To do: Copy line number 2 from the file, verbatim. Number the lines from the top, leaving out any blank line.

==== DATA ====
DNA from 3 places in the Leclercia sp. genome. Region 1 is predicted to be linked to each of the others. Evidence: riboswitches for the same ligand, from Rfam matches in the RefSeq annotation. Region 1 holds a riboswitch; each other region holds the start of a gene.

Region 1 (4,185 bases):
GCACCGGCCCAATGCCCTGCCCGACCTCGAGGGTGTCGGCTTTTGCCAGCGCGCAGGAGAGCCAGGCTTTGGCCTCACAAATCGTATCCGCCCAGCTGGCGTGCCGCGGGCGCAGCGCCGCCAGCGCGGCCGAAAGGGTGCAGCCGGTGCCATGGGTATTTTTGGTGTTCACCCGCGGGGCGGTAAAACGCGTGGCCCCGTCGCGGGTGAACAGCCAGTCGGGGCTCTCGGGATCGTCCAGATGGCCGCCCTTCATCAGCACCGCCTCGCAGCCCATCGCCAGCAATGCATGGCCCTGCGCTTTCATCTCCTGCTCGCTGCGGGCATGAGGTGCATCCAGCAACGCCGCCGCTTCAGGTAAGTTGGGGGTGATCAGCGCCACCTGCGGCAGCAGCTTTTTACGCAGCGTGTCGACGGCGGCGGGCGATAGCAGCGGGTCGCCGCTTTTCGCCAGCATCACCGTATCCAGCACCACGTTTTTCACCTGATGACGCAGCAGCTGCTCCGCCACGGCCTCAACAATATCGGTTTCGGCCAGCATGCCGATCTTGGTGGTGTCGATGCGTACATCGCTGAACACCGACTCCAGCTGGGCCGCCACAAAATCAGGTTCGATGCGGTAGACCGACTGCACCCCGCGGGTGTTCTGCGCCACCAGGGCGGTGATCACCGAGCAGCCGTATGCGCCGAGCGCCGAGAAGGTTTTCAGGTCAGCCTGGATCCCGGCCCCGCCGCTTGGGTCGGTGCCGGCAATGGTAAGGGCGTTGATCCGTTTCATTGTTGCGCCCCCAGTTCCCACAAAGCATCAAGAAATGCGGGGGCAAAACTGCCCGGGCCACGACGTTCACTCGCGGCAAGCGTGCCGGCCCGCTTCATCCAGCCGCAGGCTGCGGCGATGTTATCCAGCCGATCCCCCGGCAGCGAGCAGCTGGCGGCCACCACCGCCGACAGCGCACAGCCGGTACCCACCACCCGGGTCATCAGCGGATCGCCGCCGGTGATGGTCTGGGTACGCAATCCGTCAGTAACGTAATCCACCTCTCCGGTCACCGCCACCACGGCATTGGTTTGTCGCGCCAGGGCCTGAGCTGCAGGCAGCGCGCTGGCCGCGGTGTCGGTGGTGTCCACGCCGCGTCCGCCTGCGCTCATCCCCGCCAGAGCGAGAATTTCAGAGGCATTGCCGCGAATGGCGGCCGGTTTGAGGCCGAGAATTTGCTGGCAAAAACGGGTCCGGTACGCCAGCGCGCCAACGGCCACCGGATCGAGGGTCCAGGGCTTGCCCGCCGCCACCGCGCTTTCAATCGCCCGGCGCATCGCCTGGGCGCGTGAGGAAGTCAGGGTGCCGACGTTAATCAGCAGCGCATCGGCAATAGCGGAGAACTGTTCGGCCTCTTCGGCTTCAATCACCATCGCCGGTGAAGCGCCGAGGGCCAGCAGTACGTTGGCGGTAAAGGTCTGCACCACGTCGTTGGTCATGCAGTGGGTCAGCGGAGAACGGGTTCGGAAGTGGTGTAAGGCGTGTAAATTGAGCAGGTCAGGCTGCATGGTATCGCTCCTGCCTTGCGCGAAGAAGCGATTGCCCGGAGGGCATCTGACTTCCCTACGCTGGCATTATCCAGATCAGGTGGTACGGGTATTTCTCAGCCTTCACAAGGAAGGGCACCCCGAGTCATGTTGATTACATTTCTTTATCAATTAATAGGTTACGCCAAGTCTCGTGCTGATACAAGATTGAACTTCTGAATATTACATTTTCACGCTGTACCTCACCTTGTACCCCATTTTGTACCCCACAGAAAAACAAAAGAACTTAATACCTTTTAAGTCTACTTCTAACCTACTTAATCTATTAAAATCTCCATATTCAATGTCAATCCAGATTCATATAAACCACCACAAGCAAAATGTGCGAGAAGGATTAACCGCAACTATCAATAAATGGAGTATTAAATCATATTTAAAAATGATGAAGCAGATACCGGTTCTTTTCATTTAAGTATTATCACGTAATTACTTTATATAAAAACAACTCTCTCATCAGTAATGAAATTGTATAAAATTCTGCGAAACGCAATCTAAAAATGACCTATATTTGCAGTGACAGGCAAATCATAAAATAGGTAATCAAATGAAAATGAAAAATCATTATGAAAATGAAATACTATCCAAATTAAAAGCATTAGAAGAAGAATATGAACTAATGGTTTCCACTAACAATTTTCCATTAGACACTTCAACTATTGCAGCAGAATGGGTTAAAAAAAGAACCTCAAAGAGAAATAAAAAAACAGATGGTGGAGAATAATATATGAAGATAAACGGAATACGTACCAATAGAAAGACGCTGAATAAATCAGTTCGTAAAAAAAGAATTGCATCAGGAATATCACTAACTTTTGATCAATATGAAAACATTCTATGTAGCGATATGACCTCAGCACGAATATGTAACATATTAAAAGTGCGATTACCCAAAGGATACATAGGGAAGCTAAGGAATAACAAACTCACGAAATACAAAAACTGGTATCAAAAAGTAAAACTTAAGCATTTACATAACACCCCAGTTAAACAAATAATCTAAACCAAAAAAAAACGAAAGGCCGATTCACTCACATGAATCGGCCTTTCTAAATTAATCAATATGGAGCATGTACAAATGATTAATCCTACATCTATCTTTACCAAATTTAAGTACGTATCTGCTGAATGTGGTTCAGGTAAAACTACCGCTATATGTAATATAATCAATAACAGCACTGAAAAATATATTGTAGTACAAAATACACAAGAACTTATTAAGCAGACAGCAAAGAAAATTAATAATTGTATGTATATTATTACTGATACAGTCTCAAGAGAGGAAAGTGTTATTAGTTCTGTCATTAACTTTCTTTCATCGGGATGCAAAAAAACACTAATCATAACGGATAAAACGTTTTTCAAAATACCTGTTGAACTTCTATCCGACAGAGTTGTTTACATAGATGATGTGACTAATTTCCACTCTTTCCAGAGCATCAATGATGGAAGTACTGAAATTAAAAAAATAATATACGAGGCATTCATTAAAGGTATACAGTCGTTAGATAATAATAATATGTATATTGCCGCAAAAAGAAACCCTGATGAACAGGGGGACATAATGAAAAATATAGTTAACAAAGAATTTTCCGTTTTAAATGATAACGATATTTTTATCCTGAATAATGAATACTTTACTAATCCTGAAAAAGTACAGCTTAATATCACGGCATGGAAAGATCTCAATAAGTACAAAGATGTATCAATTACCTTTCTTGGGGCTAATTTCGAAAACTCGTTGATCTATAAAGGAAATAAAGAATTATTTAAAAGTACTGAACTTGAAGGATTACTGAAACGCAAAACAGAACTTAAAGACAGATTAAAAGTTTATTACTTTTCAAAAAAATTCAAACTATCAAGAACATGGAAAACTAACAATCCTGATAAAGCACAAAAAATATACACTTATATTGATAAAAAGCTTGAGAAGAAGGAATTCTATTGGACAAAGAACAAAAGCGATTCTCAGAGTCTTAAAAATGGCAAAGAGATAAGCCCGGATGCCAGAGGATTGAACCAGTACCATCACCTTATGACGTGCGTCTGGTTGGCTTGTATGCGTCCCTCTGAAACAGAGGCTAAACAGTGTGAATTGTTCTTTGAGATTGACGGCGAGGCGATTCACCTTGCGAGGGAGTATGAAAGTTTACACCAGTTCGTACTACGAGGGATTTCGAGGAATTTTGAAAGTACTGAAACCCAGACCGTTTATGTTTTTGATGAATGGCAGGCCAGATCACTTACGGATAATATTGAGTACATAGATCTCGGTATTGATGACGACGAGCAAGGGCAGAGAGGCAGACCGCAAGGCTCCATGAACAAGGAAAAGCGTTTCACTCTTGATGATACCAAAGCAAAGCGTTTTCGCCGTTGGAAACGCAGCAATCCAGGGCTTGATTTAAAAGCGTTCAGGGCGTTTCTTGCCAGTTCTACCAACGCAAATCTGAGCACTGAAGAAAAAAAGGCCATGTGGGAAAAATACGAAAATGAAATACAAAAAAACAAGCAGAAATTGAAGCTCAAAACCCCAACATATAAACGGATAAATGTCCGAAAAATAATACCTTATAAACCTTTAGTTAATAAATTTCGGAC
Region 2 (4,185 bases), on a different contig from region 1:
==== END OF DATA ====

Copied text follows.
Region 1 (4,185 bases):